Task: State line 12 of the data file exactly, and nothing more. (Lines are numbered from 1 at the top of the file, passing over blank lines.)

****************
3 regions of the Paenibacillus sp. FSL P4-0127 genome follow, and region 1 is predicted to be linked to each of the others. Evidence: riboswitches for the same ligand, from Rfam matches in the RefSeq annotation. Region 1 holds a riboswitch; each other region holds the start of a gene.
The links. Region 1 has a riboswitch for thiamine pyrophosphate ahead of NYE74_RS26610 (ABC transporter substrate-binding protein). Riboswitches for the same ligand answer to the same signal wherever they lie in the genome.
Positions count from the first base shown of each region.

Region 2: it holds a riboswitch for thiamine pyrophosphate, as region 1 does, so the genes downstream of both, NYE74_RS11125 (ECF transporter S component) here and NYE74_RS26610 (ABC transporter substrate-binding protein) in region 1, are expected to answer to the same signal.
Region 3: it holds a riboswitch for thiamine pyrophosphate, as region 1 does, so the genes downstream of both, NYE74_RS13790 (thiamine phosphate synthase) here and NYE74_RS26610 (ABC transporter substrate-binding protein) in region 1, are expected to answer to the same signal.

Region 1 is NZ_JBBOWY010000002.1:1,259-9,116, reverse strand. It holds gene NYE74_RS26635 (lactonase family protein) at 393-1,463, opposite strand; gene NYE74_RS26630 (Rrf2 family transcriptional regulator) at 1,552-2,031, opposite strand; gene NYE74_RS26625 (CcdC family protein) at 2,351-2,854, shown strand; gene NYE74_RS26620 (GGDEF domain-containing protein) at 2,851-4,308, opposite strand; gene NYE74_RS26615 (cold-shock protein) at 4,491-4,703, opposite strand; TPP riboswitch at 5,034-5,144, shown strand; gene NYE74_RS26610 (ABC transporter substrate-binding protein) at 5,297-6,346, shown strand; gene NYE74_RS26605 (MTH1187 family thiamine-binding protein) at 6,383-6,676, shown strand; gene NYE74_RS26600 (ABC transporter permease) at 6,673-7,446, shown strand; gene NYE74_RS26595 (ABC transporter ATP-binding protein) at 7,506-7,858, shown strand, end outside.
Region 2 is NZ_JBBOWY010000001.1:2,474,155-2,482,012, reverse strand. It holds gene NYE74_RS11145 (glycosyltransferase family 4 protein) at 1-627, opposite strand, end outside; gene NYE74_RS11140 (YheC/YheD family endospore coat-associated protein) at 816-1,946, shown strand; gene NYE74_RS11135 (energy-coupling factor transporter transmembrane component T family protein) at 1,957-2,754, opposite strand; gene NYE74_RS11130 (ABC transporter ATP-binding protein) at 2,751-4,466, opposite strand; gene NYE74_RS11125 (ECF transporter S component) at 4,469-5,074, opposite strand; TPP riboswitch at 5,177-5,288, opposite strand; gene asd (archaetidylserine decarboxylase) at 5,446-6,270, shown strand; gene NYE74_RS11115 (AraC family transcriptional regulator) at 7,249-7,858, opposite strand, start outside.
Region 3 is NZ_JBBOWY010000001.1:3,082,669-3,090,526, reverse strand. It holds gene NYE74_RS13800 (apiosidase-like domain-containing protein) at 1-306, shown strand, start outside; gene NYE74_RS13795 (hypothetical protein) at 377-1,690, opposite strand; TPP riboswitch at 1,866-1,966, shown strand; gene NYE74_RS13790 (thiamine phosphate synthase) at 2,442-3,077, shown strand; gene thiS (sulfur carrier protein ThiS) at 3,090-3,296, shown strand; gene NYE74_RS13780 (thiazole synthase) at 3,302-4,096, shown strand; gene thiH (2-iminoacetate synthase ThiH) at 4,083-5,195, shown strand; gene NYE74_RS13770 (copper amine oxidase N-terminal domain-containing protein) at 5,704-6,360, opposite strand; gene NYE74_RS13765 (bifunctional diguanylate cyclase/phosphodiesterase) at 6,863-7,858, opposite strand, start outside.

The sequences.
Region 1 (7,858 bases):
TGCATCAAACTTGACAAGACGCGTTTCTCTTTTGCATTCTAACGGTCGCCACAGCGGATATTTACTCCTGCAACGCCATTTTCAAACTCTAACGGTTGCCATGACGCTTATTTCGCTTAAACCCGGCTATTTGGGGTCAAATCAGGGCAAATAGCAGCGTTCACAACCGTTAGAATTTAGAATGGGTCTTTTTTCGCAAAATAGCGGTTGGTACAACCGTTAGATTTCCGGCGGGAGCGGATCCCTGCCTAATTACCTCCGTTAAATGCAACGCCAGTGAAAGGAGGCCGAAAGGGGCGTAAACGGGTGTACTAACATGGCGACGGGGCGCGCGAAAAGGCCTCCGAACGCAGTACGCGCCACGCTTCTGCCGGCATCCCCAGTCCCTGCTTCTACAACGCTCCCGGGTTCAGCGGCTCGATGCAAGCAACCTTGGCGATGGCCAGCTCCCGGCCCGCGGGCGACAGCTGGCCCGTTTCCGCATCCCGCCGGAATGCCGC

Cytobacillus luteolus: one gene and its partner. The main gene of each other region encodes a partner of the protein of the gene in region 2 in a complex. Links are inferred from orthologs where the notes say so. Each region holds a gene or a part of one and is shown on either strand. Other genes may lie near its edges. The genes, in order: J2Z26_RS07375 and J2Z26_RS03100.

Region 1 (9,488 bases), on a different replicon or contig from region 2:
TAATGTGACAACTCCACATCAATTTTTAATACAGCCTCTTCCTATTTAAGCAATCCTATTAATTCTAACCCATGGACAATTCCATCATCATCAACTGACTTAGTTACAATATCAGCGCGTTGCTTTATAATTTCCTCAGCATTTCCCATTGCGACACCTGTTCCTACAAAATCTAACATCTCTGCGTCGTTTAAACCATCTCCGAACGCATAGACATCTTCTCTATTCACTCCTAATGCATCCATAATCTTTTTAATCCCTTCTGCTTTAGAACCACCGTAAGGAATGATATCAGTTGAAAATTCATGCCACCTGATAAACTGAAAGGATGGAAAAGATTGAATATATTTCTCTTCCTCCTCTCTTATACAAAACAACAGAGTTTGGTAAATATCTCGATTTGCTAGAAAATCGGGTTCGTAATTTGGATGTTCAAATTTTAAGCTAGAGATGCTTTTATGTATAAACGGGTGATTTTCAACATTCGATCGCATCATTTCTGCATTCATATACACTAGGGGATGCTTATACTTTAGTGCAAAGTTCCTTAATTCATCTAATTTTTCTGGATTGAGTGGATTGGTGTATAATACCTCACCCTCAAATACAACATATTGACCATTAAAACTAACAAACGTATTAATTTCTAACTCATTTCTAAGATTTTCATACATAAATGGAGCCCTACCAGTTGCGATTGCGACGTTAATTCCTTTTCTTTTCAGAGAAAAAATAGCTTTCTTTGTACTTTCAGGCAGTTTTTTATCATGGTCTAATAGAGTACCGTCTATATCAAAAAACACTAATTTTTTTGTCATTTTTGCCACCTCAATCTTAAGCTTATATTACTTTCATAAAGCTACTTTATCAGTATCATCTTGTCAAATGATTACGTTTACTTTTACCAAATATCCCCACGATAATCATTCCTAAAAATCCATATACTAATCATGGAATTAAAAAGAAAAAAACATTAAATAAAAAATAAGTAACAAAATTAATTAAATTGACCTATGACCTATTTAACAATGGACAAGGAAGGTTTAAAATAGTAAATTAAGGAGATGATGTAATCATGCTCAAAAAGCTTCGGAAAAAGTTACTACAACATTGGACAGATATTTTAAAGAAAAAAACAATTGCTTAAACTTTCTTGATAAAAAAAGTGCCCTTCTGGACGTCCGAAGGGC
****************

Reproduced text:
Cytobacillus luteolus: one gene and its partner. The main gene of each other region encodes a partner of the protein of the gene in region 2 in a complex. Links are inferred from orthologs where the notes say so. Each region holds a gene or a part of one and is shown on either strand. Other genes may lie near its edges. The genes, in order: J2Z26_RS07375 and J2Z26_RS03100.